Systemisation of Self Care and Care
Planning
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Support to increase patient involvement in their own care
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Education
Confidence
Access to relevant support networks
Consultative care planning – we will do “with” and not “to”
“No decision about me without me”
Not just about giving information
Improving and enhancing provision of carer support, information
and education
Inclusion of voluntary sector services to improve patient/carer
support
Self Care is EVERYONES responsibility during EVERY patient contact
The evidence shows that it is the
cumulative effect of each of these
intervention and actions that
makes a difference…..
We have to do them all
What Have We Achieved to Date?
KPI Monitoring for PRISM – 10% reduction in emergency admissions for COPD, Diabetes and
Heart Failure
Rolling 12 Month Total for Emergency Admissions with a Primary
Diagnosis of COPD, Heart Failure or Diabetes (Adms upto Aug 2013)
N&S North
250
200
N&S West
Newark and Trent
Newark Team
Go Live
North Team
Go Live
150
100
50
West Team Go
Live
0
24
FOUNTAIN MEDICAL CENTRE
BARNBY GATE SURGERY
HOUNSFIELD SURGERY
LOMBARD MEDICAL CENTRE
BALDERTON PRIMARY CARE CENTRE
COLLINGHAM MEDICAL CENTRE
May12 - Jul12
HILL VIEW SURGERY
BLIDWORTH SURGERY
RAINWORTH HEALTH CENTRE
30
BILSTHORPE SURGERY
FARNSFIELD SURGERY
SOUTHWELL MEDICAL CENTRE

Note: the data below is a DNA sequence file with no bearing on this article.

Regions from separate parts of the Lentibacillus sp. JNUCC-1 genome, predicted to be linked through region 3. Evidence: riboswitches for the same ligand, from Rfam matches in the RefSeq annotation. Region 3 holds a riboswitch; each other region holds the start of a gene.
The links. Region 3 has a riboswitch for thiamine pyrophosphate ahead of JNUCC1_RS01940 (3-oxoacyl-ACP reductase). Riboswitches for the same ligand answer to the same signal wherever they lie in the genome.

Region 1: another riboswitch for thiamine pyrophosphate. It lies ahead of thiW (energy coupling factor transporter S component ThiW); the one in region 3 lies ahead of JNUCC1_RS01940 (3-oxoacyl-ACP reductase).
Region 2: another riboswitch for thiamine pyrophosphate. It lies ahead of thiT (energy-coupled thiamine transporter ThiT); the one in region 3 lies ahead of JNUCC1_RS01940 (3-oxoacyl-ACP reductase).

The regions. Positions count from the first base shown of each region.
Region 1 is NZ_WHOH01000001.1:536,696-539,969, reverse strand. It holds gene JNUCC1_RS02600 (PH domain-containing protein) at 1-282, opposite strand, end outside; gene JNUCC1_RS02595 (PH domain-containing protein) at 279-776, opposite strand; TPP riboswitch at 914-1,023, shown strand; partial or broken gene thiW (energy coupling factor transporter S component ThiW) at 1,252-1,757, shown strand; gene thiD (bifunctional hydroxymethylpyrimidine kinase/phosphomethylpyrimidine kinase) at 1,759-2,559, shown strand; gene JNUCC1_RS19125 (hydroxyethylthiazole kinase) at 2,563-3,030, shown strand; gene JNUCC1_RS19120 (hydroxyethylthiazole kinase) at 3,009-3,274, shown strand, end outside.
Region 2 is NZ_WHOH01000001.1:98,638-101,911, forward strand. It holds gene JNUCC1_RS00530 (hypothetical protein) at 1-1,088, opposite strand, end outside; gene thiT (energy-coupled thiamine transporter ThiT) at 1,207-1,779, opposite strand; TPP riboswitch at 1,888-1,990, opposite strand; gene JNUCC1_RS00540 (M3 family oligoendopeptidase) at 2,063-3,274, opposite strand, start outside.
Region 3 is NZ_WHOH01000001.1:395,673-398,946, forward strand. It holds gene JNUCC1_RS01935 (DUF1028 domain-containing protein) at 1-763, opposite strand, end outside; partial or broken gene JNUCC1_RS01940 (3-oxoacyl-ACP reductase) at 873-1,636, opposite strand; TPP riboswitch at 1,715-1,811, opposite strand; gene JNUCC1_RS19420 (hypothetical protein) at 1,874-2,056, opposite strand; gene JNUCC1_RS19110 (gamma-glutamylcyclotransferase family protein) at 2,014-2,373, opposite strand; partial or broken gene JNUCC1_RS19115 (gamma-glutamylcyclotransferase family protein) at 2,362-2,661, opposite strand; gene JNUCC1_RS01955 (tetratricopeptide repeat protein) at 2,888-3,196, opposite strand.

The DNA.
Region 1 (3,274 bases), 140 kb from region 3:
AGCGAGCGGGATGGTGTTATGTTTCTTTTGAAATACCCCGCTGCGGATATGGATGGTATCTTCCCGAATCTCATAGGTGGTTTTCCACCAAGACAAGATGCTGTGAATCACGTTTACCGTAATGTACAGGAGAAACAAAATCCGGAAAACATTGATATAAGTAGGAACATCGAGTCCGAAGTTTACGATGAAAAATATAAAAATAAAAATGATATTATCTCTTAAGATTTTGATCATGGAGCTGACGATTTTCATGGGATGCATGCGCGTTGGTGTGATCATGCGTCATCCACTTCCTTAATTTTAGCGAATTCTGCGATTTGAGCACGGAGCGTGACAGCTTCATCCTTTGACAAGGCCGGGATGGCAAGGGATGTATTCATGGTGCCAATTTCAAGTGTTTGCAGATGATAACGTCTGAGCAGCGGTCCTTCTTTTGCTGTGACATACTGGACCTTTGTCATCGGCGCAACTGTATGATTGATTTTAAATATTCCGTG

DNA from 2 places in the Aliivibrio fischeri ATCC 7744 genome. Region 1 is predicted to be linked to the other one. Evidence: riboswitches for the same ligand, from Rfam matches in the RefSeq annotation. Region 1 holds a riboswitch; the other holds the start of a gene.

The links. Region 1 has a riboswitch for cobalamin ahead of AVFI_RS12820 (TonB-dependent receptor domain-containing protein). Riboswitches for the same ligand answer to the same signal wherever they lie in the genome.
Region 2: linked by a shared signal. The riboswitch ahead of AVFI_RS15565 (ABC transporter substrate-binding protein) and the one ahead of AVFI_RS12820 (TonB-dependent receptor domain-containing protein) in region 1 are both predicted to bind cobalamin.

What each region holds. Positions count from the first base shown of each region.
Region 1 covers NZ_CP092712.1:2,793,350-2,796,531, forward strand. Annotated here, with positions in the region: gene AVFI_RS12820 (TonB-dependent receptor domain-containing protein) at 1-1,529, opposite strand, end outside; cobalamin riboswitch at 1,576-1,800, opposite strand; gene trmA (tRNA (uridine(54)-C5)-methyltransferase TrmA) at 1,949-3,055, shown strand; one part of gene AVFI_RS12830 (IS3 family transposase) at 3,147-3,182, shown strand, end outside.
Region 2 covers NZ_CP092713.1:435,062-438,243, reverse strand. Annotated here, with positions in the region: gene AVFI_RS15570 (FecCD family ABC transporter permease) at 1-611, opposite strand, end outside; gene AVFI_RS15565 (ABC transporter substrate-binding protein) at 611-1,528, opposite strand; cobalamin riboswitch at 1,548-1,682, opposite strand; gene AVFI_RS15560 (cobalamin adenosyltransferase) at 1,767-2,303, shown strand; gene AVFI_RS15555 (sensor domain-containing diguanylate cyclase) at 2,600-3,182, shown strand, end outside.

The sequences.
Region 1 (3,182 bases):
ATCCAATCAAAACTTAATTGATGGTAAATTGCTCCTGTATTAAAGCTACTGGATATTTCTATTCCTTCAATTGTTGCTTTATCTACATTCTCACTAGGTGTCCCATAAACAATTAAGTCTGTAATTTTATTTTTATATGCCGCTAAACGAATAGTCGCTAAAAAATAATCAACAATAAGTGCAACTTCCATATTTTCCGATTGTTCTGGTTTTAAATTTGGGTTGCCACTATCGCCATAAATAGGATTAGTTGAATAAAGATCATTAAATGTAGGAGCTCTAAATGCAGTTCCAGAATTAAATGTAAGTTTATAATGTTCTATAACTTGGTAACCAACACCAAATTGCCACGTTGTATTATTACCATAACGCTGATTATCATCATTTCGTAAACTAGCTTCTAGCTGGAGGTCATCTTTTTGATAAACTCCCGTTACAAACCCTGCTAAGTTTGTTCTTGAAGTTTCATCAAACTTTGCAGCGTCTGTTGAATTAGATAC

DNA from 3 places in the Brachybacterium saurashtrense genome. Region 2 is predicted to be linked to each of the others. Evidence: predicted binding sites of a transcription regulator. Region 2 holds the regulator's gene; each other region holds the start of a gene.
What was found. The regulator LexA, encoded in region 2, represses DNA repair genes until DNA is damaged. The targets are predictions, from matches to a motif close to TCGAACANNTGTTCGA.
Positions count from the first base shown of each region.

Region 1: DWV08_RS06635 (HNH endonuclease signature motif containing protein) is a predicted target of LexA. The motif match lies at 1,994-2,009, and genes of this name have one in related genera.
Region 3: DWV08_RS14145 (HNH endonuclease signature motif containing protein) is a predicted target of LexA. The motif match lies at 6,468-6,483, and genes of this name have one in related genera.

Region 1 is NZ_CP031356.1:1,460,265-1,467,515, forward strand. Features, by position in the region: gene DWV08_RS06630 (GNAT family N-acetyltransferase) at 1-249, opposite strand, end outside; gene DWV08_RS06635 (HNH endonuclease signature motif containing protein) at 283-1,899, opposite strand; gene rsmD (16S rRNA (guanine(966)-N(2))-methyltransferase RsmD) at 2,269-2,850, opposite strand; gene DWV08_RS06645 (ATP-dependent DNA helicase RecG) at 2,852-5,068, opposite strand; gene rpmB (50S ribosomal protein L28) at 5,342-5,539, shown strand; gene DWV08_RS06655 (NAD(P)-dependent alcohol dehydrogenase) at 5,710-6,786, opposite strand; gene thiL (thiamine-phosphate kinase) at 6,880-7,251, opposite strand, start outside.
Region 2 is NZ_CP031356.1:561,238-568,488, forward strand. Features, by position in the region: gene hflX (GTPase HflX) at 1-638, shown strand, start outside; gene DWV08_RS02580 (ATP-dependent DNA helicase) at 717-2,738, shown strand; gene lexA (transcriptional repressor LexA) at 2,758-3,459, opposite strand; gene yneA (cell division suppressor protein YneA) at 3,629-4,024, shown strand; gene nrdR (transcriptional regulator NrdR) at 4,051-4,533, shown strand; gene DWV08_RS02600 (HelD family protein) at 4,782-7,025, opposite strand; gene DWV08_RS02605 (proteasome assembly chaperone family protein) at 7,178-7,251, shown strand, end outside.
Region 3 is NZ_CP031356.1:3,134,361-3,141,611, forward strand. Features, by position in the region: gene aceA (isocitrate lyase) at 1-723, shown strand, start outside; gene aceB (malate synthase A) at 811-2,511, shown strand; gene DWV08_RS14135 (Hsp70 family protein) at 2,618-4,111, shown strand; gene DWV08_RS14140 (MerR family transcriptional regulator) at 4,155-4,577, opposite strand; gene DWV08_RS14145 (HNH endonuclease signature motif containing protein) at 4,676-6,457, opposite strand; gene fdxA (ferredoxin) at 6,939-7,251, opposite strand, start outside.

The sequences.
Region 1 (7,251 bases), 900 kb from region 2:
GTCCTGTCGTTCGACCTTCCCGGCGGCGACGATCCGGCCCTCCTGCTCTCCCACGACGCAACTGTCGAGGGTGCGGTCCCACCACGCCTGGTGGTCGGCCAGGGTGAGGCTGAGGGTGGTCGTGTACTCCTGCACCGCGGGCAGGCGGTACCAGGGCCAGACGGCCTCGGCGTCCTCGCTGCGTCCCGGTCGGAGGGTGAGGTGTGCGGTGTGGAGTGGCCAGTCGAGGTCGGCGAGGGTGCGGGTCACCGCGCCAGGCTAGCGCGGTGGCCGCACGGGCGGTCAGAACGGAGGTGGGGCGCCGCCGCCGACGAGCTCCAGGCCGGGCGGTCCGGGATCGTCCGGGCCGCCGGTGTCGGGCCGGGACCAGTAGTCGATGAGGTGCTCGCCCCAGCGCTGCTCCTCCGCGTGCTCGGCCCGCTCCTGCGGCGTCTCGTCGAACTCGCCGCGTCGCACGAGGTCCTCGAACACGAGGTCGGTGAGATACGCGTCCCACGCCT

MAJOR OAK MEDICAL PRACTICE
CLIPSTONE HEALTH CENTRE
MIDDLETON LODGE PRACTICE
Newark & Sherwood Emergency Admissions per 1,000 patients by Practice
May 13 to July 13
N&S North Locality
N&S West Locality
Newark and Trent Locality
Emergency Admissions per 1,000 Patients - May13 - Jul13
35
May13 - Jul13
25
20
15
10
5
0
25
What Have We Learned?
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Stakeholder engagement is key and must not be underestimated – invest in
the time up front
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GP buy in critical – Financial support to get things going
Organisational sign up and commitment at senior level across all stakeholders
Needs to be CCG core business not a bolt on.
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Dedicated project management – Needs to be someone's day ( and night!) job
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Investment in community services
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Historic underinvestment meant we started from a low baseline
Staff training and skills development
Cultural as much as clinical
IT, Data and IG challenges – Expertise and investment required from day 1
Integrated Care on its own will not achieve the desired outcome
Whole system redesign is required to underpin the model including urgent
care
Recognition that the outcomes wont necessarily be achieved immediately
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Transformation vs QIPP
Benefits
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In our Pilot, our admissions were reduced by 19%
Joint Visits – addressing medical and social issues
The team are contactable !!
Any problems can be resolved quicker,
issues/problems are addressed that may
previously have not been highlighted
Patients like it!
PRISM isn't a service – It’s a way
of life !!
What Next?
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Further development and training of the Integrated Care
Teams and the MDT approach
Proactive in reach for facilitated discharge
Emergency care pathways – working with OOHs providers to
develop pathways to avoid unnecessary conveyance